Brush brush brush brush


So I noticed something very odd when I booted my Windows box yesterday, specifically something very odd on my Steam friends list.

I had two friends on and actively in-game, and both of them were playing something called Secret of the Magic Crystals.

This turned out to have been the Steam Daily Deal, making a five dollar game about raising magical horses into, apparently, an irresistible deal at $2.50.

Browsing the Steam thread on the Penny Arcade forums – a wretched hive of classy gentlemen – reinforced this impression. Grown men, who by all rights ought to have been living out vicarious male fantasies in Duke Nukem Forever or similar were, instead, raising and training unicorns, pegasai, and fire-breathing horses.

Obviously I needed to investigate this for myself.

As part of my campaign to skew Steam’s OS usage statistics – and because it just seemed a more appropriate platform for magic horses – I switched back to my MacBook and laid my money down.

First impressions were positive. The first thing you see, after selecting a save slot and engendering your character, is an actually-rather-attractive farm, with weather effects and a day/night cycle. It’s basically a menu from which you choose activities – you don’t ever walk around your farm, as far as I can tell – but it’s a really pretty menu.

It’s not the main draw, of course, so I dutifully followed the tutorial advice and trotted off to the stable to meet my first horse.

See what I did there? Honestly it takes a force of will not to fill this entire post with horse jokes.

Anyway, I met my first horse and it was a little disappointing. It didn’t have wings or breathe fire or anything, it was just a little colt sitting in a stable.

Again following the tutorial, I picked a brush off a nearby hook and commenced grooming.

Brush brush brush brush BAM.

My colt exploded into a full-grown unicorn.

Now, as far as mythical horses go, the unicorn is one of the duller ones. That’s a bit harsh, I suppose, but once you’ve gotten past “it has a horn and can detect virgins”, there’s not much to them.

Nonetheless, I had a unicorn. It was time to get to training.

Training takes place in the corral, and consists of mini games where I sent my unicorn jumping over gates, or walking down forest paths, or – and this was actually a little disturbing – dragging heavy loads along the ground, all of these while playing a little mini game involving pressing arrow keys at the right times.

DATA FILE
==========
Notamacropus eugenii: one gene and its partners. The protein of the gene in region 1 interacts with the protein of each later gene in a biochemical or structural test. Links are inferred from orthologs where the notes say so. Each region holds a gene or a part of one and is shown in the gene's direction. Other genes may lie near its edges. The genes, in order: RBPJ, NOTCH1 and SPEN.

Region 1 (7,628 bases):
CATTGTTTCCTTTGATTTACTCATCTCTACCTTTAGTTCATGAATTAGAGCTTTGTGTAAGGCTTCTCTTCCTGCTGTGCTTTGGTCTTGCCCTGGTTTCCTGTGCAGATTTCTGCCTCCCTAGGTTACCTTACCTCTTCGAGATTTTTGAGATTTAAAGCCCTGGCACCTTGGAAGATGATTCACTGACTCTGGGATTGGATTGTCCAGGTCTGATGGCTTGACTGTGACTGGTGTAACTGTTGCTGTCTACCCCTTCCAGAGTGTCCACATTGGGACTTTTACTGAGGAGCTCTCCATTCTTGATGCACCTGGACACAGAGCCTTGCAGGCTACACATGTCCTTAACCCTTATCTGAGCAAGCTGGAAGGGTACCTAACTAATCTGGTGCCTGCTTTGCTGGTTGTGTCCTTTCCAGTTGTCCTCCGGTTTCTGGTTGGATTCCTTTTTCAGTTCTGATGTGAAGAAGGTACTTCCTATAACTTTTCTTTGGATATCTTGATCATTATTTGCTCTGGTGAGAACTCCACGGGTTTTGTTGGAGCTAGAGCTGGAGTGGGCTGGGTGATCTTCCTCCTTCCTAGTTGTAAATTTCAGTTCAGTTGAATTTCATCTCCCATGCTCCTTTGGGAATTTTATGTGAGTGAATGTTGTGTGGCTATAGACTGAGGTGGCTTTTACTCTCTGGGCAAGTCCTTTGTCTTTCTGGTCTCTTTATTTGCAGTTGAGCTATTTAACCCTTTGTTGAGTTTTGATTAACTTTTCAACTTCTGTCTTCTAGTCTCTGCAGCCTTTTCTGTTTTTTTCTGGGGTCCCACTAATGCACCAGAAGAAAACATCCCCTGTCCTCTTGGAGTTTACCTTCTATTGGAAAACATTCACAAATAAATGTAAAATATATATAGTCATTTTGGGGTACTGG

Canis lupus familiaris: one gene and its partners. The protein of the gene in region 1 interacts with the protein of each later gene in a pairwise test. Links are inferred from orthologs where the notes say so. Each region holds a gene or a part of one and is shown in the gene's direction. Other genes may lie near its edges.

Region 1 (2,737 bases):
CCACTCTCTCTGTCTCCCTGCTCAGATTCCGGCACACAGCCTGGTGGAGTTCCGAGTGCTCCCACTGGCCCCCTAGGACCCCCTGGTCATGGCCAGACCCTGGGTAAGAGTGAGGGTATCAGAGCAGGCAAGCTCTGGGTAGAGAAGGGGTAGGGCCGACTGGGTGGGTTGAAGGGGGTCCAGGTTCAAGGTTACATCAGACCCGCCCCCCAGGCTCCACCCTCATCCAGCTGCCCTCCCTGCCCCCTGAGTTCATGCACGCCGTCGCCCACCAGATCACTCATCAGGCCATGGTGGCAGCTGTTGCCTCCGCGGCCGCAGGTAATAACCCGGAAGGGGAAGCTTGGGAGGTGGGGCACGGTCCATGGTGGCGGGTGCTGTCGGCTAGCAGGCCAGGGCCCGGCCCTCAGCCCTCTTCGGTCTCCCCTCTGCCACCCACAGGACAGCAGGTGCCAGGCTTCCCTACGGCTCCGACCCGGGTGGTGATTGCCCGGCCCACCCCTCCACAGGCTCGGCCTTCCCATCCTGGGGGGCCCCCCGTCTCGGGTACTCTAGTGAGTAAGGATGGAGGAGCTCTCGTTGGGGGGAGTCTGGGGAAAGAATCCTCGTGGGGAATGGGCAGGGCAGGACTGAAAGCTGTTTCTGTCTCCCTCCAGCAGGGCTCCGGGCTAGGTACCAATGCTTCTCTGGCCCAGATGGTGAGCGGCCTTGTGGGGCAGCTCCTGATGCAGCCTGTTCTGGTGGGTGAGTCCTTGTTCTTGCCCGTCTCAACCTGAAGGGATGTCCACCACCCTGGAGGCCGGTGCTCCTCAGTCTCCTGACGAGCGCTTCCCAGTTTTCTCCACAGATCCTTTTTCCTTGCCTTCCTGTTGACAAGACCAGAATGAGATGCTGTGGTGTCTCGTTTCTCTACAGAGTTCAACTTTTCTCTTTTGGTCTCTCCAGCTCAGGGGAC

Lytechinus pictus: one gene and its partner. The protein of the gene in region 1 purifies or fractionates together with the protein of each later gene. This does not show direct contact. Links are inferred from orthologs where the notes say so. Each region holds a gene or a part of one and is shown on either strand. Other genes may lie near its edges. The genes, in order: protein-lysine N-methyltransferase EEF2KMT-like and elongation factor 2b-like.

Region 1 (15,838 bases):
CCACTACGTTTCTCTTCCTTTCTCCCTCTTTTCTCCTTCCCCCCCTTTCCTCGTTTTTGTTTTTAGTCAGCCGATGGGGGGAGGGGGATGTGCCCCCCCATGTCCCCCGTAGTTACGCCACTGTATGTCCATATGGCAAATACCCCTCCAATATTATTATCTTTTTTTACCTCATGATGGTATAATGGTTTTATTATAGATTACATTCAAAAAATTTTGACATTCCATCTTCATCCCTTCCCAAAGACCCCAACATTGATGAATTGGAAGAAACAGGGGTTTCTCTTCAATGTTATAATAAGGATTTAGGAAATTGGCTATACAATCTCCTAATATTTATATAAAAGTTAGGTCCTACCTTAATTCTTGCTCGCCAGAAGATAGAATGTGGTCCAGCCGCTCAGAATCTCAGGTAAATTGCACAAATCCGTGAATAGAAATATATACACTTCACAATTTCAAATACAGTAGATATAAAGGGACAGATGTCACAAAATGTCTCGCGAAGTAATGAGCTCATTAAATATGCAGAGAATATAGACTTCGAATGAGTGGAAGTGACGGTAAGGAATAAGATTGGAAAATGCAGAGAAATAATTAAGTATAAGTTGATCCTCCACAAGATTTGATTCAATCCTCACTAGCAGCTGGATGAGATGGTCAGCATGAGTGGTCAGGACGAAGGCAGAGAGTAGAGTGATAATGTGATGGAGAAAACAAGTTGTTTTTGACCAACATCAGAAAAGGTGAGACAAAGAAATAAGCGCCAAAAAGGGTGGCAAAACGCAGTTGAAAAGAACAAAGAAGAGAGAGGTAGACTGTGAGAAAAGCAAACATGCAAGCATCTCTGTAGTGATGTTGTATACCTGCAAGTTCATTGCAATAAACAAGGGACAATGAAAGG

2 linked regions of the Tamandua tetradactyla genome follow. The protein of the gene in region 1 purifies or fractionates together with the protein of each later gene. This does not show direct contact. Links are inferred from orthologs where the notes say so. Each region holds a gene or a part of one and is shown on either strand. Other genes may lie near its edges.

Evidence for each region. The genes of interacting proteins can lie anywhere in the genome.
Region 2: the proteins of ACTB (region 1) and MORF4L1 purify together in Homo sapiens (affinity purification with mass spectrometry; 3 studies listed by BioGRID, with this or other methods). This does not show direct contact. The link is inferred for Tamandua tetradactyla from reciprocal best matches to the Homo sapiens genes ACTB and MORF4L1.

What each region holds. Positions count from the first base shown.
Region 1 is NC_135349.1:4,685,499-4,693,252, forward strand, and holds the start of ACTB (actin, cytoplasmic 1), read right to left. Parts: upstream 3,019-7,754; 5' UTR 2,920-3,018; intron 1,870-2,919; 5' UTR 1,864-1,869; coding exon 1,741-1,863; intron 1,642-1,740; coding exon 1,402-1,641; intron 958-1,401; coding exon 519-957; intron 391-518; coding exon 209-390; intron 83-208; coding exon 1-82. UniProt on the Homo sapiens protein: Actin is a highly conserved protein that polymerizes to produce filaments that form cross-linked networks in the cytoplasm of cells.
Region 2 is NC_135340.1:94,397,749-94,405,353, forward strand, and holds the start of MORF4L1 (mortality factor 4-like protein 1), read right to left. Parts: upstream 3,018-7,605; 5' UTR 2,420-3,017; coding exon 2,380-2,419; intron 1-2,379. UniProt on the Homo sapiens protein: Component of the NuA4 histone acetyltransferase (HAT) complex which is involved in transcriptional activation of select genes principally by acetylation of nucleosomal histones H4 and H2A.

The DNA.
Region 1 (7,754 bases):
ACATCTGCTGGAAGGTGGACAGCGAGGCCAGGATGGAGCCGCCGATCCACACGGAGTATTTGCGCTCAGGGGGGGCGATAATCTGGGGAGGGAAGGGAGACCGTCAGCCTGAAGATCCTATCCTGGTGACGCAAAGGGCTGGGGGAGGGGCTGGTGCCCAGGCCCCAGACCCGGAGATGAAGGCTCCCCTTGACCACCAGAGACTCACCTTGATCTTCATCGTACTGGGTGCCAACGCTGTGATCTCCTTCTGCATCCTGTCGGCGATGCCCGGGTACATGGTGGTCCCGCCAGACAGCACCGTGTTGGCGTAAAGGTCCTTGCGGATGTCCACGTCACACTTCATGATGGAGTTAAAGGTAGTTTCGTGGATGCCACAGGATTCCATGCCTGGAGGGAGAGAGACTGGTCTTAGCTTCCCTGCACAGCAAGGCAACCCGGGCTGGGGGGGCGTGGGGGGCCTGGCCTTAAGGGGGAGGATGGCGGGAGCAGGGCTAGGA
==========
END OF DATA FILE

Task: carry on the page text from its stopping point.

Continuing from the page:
This enhanced my unicorn’s stats, but also tired it out. After a couple of training sessions, he needed to go back to the barn for more brushing.

Brushing seems to really be at the core of the game. You have three different brushes – for body, head, and hoof grooming – and it seems like you really need to vary which you’re using; sticking to the body brush alone won’t get your horse back in the mood for more training.

A couple of rounds of training followed by grooming had most of my unicorn’s stats at or near the maximums, and it seemed like it was time to get to questing, which is how you earn money, which you use to buy more horses, or upgrade your buildings to hold more horses, or buy things from the in-game store to improve your horses, or well I didn’t really get too far into this; it seems pretty deep really.

Money, however, seemed like a good thing to have more of even if I didn’t quite have a handle on all the uses for it, so questing it was.

After the mini games in the training session, questing was a little disappointing. I opened my mailbox and the first quest was a simple request from a neighbor to go deliver a letter. Accepting this quest sent my unicorn prancing off-screen, leaving me with nothing to do but watch a clock tick away.

A minute or so later, he came back, a little tired, and I got a gift of 30… Well, 30 of whatever the in-game currency represents.

Since he wasn’t too worn out, and since I wanted to keep the money flowing in, I immediately opened and selected the next quest, from a neighbor who needed a horse to plough something.

Disaster struck.

A minute later, as my unicorn slunk dejectedly back on-screen, something was obviously wrong. He needed medical attention.
In the barn, I was able to do a checkup and determine that he needed medication – medication that was going to wipe out most of my earnings for the day, but essential medicine nonetheless. I dropped the 50 currency on the medicine, got a sparkly hypodermic, and then couldn’t figure out how to actually apply it.

It is an oddly helpless feeling to be staring at a sick unicorn, knowing you hold the key to its recovery, and yet unable to figure out how to make the two interact.

Worse still, when I closed the game to see if I could find any advice online, I apparently exposed a bug that resulted in the game not actually saving my progress, meaning that my unicorn simply poofed into the ether, lost for all time.

Now, this is clearly a game aimed at young girls, and I believe that this sort of bug is simply unconscionable.

Imagine, if you will, that you are the father of a young girl whose magical horse has just fallen ill and then – for all intents and purposes – died.

Imagine the Talk you are about to have with your daughter.

I don’t think the Dead Unicorn Talk is something anyone should have to endure.

That aside, there’s a lot of the game I haven’t seen yet, so it might be worth another go-round if they fix the save issue.

After all, those unicorns won’t brush themselves.

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